setError("Error reading XML: " + e.toString());
            error(e);
        }
    }

With the following oracle imports:
import oracle.xml.parser.v2.DOMParser;
import oracle.xml.parser.v2.XMLDocument;
import oracle.xml.parser.v2.XMLNode;
import oracle.xml.parser.v2.XSLException;

The vendor independent way I used is:
/**
     * Create a new DocumentBuilder.
     * @return
     * @throws ParserConfigurationException
     */
    private DocumentBuilder newDocBuilder() throws ParserConfigurationException {
        DocumentBuilderFactory domFactory = 
            DocumentBuilderFactory.newInstance();
        domFactory.setNamespaceAware(true); // never forget this!
        DocumentBuilder docBuilder;
        docBuilder = domFactory.newDocumentBuilder();
        return docBuilder;
    }

    /**
     * Create an InputSource from the xml-text
     * @return
     */
    public InputSource getInputSource() {
        String text = super.getText();
        InputSource inputStream = null;
        if (text != null) {
            inputStream = new InputSource();
            inputStream.setCharacterStream(new StringReader(text));
        }
        return inputStream;
    }

    /**
     * Parse the XML in the file
     */
    public void parse() {
        try {
            InputSource inputSource = getInputSource();
            if (inputSource != null) {
                resetError();
                DocumentBuilder docBuilder = newDocBuilder();
                Document doc = docBuilder.parse(inputSource);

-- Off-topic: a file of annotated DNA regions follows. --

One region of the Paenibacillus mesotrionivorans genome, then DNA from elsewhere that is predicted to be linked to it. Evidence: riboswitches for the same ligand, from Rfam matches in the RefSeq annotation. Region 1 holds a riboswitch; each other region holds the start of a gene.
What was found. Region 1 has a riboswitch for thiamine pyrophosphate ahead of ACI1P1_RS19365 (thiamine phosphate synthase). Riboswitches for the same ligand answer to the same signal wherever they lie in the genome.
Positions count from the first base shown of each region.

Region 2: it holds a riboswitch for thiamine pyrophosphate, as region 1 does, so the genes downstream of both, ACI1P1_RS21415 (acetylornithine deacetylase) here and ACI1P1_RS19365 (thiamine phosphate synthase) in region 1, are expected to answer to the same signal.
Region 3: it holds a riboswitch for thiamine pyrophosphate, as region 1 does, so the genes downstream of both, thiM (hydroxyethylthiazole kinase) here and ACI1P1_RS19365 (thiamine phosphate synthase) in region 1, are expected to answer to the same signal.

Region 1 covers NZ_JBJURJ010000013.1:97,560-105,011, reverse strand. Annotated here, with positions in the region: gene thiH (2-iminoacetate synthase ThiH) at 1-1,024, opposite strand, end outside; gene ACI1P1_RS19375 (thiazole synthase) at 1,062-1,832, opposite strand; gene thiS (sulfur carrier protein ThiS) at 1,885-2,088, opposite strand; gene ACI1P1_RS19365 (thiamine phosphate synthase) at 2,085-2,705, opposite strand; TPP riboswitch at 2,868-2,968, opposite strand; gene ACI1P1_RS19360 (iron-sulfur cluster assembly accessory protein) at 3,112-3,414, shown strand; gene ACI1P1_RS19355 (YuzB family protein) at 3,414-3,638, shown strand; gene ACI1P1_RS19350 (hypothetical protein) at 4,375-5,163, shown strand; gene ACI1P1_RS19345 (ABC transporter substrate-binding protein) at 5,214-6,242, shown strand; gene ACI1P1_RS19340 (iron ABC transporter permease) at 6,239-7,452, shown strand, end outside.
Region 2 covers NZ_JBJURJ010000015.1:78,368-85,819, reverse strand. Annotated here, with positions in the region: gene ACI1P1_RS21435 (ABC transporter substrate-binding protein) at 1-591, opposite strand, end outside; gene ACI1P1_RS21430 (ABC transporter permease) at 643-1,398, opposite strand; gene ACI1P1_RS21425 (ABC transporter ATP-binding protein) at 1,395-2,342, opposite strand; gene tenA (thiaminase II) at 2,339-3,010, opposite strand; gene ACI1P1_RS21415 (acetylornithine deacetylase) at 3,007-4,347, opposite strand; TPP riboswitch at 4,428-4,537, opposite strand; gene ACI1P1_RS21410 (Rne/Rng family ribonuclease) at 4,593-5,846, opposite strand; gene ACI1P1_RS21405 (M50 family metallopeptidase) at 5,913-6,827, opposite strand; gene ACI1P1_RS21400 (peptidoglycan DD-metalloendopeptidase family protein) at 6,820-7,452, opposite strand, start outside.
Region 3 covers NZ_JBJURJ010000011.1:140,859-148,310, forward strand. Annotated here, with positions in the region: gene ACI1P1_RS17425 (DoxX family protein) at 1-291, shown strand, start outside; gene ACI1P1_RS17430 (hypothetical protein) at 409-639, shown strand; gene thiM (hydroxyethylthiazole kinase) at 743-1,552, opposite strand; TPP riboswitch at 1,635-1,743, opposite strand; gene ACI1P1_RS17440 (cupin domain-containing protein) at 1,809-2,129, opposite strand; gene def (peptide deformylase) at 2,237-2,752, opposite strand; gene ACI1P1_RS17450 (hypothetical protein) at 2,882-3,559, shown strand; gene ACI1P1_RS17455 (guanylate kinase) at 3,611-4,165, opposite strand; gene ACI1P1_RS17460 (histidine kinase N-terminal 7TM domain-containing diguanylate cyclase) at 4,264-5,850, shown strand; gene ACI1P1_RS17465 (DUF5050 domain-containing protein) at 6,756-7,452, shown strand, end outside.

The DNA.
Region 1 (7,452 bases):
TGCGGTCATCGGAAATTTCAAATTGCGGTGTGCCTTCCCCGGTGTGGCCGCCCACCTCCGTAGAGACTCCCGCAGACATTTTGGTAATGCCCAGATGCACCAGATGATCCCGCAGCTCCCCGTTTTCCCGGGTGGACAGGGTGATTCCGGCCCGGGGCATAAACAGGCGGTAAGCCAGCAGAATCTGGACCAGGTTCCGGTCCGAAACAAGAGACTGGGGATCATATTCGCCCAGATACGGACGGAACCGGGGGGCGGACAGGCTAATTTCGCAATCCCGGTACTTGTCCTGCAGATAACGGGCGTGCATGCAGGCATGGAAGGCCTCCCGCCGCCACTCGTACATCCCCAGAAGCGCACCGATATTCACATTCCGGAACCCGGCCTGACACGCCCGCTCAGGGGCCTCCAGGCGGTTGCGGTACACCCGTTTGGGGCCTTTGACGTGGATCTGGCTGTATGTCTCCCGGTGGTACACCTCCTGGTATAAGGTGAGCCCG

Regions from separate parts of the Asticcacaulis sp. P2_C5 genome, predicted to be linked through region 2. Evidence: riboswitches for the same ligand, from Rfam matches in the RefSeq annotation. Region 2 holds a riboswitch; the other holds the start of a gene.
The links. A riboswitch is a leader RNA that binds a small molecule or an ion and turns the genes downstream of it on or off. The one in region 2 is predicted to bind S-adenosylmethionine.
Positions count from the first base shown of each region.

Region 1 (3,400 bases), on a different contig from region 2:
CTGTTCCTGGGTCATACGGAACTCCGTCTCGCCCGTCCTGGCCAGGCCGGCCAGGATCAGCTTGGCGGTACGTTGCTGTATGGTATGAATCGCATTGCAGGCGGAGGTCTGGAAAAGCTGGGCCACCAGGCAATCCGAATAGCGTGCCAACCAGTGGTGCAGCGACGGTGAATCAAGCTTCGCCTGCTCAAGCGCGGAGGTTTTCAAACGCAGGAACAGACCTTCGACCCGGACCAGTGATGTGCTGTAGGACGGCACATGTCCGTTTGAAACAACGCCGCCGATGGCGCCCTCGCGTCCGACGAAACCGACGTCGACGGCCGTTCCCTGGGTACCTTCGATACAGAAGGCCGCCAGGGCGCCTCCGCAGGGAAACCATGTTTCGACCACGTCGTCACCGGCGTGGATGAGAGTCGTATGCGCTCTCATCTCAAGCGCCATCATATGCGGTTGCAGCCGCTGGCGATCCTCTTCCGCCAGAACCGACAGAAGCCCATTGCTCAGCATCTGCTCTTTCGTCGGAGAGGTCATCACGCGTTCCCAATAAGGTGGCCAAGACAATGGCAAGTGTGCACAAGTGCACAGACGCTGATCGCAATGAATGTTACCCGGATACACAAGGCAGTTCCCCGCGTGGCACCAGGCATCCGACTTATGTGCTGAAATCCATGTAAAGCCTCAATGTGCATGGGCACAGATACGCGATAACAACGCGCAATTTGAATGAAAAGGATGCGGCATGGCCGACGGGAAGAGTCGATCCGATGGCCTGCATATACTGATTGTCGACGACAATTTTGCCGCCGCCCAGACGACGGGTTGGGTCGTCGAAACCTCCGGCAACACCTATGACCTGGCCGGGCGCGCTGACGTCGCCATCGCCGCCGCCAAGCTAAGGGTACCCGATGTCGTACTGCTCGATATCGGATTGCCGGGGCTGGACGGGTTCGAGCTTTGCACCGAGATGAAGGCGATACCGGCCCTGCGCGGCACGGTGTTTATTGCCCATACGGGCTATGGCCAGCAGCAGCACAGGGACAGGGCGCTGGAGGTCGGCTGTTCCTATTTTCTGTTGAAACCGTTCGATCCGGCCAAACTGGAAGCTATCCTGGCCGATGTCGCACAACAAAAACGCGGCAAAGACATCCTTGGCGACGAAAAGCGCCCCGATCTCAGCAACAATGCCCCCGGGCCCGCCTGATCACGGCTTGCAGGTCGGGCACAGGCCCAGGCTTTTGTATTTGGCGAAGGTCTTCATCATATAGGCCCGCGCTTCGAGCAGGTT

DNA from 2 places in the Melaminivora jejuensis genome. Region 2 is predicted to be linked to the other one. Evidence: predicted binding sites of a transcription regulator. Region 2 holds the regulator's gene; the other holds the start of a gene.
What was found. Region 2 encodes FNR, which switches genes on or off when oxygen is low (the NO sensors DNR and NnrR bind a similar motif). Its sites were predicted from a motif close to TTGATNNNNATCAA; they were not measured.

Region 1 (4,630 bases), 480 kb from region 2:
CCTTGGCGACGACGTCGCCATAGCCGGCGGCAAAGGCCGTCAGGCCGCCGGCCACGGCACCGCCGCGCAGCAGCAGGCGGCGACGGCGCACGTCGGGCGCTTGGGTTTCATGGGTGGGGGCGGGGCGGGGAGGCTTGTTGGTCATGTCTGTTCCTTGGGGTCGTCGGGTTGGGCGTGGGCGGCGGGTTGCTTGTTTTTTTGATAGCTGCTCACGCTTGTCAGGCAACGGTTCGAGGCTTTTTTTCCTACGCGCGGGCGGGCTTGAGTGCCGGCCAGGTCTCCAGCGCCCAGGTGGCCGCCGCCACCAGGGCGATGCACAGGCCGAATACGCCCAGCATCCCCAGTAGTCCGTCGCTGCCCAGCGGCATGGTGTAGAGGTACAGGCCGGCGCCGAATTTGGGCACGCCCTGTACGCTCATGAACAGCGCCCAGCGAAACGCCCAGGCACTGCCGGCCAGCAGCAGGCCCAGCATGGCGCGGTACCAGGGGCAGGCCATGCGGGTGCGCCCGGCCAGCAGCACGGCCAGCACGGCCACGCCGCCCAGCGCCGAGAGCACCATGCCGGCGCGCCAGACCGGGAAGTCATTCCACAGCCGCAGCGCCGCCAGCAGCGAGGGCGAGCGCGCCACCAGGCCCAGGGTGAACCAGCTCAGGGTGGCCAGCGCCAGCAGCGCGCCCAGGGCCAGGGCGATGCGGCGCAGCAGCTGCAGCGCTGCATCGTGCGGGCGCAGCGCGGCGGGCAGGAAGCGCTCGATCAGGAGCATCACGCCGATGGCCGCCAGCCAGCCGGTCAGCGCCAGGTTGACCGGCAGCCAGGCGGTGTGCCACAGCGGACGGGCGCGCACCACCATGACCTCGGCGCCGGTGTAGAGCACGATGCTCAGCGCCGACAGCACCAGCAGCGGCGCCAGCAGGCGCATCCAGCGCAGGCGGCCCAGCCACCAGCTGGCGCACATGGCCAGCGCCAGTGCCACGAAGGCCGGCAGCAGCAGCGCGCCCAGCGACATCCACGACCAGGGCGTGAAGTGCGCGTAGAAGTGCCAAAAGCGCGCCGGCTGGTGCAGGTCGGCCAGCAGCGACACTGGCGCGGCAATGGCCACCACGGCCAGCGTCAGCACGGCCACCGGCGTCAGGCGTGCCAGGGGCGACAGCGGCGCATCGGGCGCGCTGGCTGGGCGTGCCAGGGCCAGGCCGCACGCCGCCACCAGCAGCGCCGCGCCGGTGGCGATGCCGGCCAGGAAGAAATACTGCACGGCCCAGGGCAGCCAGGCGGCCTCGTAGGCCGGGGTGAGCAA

setDoc(doc);
                parsed = true;
                log("File: " + super.getFilePath() + " is succesfully parsed");
            } else {
                log("File: " + super.getFilePath() + " empty or not loaded!");
            }
        } catch (ParserConfigurationException e) {
            setErrorCode(EC_ERROR);
            setError("Error creating parser: " + e.toString());
            error(e);
        } catch (SAXException e) {
            setErrorCode(EC_ERROR);
            setError("Error parsing XML: " + e.toString());
            error(e);
        } catch (IOException e) {
            setErrorCode(EC_ERROR);
            setError("Error reading XML: " + e.toString());
            error(e);
        }
    }
with the following imports:
import javax.xml.namespace.QName;
import javax.xml.parsers.DocumentBuilder;
import javax.xml.parsers.DocumentBuilderFactory;
import javax.xml.parsers.ParserConfigurationException;
import javax.xml.xpath.XPath;
import javax.xml.xpath.XPathConstants;
import javax.xml.xpath.XPathExpression;
import javax.xml.xpath.XPathExpressionException;
import javax.xml.xpath.XPathFactory;

Mark that this code is part of a XMLFile class that extends a TextFile class that gives me the methods to load the file into a String attribute (text).